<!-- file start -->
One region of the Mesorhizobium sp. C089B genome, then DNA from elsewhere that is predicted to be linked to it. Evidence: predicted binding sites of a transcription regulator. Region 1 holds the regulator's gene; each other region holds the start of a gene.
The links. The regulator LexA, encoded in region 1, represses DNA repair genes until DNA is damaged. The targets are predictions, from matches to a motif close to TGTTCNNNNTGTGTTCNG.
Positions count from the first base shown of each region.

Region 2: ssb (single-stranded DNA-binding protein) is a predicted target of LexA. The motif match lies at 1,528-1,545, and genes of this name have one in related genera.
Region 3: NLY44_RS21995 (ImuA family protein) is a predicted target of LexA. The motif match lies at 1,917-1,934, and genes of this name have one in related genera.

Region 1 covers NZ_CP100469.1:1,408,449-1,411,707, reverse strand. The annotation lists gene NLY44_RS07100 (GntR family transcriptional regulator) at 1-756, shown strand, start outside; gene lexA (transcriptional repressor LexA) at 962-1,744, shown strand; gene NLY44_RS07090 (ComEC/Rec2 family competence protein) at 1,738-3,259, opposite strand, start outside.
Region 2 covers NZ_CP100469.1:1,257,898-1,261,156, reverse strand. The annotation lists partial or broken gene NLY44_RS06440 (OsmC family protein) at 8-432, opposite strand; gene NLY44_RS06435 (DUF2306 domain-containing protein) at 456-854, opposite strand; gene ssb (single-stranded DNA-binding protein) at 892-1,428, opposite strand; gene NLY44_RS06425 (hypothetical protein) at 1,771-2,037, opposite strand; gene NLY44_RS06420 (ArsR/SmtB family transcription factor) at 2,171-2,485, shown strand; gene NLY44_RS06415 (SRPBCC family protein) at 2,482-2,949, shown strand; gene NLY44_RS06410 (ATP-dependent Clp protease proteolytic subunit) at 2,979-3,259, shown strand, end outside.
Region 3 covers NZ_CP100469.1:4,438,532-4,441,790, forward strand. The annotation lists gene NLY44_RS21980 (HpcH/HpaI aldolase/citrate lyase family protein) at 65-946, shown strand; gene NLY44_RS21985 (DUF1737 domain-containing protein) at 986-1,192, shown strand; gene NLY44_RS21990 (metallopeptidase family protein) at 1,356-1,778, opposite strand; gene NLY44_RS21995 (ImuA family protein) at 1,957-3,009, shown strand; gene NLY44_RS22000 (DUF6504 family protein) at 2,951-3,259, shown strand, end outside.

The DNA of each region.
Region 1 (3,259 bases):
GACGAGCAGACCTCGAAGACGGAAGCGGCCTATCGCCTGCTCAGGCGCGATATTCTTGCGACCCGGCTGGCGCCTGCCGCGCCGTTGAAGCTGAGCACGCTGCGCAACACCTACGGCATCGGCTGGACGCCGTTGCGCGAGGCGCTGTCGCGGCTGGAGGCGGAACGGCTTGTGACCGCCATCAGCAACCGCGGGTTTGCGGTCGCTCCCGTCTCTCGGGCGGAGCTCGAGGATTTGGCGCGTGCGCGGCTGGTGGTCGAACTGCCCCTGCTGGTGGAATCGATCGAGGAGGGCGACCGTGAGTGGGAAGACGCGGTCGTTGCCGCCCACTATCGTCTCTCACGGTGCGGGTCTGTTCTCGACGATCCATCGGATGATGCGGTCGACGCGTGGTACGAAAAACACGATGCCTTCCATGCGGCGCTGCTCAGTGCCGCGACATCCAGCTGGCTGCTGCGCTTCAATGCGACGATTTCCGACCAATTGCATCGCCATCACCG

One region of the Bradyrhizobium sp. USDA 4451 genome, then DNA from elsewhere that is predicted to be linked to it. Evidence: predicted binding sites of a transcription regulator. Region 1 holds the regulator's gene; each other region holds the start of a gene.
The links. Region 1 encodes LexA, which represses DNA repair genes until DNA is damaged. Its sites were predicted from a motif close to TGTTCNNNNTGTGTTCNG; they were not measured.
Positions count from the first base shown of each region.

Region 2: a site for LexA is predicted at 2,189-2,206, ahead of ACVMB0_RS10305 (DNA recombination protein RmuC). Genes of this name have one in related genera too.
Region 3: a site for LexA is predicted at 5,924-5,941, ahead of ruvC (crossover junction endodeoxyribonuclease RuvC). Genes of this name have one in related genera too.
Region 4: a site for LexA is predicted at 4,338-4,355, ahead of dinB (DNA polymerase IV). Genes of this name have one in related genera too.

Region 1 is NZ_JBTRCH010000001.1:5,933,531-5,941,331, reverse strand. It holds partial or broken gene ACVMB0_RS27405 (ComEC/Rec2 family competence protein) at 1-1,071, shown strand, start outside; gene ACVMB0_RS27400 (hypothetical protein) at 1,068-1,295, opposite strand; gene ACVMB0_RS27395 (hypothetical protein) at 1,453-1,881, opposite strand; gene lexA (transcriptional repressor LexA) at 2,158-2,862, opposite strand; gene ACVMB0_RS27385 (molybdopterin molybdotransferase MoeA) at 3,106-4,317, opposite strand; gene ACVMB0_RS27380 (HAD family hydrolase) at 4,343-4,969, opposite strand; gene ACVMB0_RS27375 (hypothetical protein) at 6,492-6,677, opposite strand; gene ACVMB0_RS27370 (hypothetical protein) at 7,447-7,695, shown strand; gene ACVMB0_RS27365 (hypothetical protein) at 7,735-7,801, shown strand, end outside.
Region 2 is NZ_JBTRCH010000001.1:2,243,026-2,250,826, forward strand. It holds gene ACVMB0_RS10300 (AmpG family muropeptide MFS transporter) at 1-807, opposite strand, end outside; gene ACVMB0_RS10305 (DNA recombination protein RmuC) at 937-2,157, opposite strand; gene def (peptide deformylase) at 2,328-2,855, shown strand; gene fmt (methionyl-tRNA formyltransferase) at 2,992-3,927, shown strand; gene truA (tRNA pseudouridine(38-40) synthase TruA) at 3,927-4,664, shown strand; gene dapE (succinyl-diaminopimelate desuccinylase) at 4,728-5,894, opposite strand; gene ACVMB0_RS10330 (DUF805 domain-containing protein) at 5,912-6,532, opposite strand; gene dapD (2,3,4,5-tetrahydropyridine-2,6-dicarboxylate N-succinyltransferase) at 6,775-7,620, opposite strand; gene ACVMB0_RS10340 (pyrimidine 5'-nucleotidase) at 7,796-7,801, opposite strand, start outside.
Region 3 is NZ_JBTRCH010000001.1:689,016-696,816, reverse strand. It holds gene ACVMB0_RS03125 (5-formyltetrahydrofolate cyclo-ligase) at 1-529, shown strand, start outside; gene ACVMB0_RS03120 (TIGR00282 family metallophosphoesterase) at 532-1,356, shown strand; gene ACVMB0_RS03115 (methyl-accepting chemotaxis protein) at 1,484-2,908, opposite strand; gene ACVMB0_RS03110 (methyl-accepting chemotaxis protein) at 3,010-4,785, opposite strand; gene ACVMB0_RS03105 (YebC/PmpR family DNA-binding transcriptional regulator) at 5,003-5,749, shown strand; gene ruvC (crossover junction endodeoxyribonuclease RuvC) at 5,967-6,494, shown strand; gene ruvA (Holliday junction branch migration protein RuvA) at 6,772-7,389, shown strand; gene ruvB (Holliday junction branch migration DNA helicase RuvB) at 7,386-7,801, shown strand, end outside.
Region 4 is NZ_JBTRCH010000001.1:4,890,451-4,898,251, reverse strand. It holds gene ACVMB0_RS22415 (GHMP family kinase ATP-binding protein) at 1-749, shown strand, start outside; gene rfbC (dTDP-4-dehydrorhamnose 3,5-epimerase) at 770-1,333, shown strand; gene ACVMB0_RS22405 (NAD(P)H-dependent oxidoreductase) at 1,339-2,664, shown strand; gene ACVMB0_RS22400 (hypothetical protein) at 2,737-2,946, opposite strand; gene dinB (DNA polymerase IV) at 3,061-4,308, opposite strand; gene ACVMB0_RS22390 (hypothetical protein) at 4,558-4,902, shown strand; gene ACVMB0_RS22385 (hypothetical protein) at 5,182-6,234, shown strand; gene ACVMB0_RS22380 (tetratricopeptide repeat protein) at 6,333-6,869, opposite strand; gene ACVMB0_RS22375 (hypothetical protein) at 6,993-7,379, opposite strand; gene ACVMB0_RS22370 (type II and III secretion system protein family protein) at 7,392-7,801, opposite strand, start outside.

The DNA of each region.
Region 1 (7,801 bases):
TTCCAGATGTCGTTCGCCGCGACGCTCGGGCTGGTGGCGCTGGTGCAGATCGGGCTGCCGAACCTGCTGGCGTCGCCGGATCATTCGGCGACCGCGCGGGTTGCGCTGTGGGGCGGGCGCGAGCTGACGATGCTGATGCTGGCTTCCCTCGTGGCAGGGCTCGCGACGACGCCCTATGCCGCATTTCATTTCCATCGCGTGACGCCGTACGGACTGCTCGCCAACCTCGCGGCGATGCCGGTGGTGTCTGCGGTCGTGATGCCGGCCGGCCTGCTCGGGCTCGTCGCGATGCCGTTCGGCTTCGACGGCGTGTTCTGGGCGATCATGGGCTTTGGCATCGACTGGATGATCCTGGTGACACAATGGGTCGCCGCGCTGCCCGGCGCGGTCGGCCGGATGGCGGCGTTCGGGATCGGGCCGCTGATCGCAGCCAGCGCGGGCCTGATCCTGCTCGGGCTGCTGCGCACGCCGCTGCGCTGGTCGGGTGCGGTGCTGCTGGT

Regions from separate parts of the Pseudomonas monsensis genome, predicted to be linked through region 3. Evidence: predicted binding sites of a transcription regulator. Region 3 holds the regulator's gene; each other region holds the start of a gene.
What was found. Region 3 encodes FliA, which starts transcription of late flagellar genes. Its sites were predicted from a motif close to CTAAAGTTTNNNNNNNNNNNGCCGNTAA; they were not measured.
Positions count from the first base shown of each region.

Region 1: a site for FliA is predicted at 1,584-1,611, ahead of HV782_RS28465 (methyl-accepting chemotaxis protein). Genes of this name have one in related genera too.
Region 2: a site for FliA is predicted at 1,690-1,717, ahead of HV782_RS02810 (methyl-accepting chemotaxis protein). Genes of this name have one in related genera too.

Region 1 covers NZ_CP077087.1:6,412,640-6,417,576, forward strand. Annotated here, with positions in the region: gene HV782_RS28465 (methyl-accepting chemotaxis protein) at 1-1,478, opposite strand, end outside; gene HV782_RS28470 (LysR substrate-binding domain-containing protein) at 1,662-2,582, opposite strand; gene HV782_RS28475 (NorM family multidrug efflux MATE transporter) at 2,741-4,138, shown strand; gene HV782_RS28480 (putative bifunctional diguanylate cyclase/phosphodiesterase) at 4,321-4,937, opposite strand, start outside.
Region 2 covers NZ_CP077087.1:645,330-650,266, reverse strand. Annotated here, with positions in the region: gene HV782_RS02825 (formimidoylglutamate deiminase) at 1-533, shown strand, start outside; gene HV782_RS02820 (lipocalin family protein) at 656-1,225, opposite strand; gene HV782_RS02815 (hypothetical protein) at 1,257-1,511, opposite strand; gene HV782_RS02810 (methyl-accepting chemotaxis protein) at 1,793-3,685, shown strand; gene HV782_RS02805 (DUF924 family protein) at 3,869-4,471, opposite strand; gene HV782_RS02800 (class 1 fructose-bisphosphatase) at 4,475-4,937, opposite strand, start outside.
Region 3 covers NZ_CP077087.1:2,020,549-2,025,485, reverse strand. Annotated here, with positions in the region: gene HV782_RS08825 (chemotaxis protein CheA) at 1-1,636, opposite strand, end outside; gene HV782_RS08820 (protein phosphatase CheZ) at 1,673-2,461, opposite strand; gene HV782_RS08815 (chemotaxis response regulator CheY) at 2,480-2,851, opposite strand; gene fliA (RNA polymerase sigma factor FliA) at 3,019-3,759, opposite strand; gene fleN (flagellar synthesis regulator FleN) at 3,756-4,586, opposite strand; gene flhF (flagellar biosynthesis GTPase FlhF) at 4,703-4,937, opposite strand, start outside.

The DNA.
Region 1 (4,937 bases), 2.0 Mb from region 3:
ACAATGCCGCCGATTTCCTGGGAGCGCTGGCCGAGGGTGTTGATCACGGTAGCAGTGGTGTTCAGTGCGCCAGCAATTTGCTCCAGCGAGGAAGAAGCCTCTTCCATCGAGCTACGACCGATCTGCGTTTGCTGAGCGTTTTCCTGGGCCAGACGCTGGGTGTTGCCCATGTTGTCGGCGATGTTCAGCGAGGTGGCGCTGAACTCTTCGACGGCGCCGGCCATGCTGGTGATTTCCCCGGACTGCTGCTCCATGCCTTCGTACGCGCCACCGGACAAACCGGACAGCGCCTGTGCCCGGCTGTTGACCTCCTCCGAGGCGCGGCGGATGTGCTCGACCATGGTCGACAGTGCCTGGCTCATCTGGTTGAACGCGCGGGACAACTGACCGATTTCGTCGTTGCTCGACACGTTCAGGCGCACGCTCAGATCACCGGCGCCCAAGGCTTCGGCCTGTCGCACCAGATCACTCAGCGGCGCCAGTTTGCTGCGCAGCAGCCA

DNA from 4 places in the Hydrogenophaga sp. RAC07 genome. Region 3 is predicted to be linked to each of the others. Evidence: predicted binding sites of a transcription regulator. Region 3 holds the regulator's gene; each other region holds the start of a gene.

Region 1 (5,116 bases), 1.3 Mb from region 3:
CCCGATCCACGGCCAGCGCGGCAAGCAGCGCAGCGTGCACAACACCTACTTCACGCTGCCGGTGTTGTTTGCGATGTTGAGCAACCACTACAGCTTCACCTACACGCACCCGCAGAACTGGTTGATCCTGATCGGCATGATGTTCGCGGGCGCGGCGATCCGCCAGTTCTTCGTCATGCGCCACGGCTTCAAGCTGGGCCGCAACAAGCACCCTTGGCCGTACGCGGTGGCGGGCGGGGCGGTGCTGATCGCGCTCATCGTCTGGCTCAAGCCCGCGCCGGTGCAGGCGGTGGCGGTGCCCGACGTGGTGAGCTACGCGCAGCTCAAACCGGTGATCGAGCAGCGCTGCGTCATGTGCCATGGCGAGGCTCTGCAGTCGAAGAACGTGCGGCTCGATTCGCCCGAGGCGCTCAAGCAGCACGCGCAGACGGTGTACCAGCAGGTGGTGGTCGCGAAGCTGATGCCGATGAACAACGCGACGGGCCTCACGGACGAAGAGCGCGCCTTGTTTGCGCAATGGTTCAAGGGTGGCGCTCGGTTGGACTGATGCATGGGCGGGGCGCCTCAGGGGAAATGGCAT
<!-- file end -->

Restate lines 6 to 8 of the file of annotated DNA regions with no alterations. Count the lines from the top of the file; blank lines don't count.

Region 1 covers NZ_CP100469.1:1,408,449-1,411,707, reverse strand. The annotation lists gene NLY44_RS07100 (GntR family transcriptional regulator) at 1-756, shown strand, start outside; gene lexA (transcriptional repressor LexA) at 962-1,744, shown strand; gene NLY44_RS07090 (ComEC/Rec2 family competence protein) at 1,738-3,259, opposite strand, start outside.
Region 2 covers NZ_CP100469.1:1,257,898-1,261,156, reverse strand. The annotation lists partial or broken gene NLY44_RS06440 (OsmC family protein) at 8-432, opposite strand; gene NLY44_RS06435 (DUF2306 domain-containing protein) at 456-854, opposite strand; gene ssb (single-stranded DNA-binding protein) at 892-1,428, opposite strand; gene NLY44_RS06425 (hypothetical protein) at 1,771-2,037, opposite strand; gene NLY44_RS06420 (ArsR/SmtB family transcription factor) at 2,171-2,485, shown strand; gene NLY44_RS06415 (SRPBCC family protein) at 2,482-2,949, shown strand; gene NLY44_RS06410 (ATP-dependent Clp protease proteolytic subunit) at 2,979-3,259, shown strand, end outside.
Region 3 covers NZ_CP100469.1:4,438,532-4,441,790, forward strand. The annotation lists gene NLY44_RS21980 (HpcH/HpaI aldolase/citrate lyase family protein) at 65-946, shown strand; gene NLY44_RS21985 (DUF1737 domain-containing protein) at 986-1,192, shown strand; gene NLY44_RS21990 (metallopeptidase family protein) at 1,356-1,778, opposite strand; gene NLY44_RS21995 (ImuA family protein) at 1,957-3,009, shown strand; gene NLY44_RS22000 (DUF6504 family protein) at 2,951-3,259, shown strand, end outside.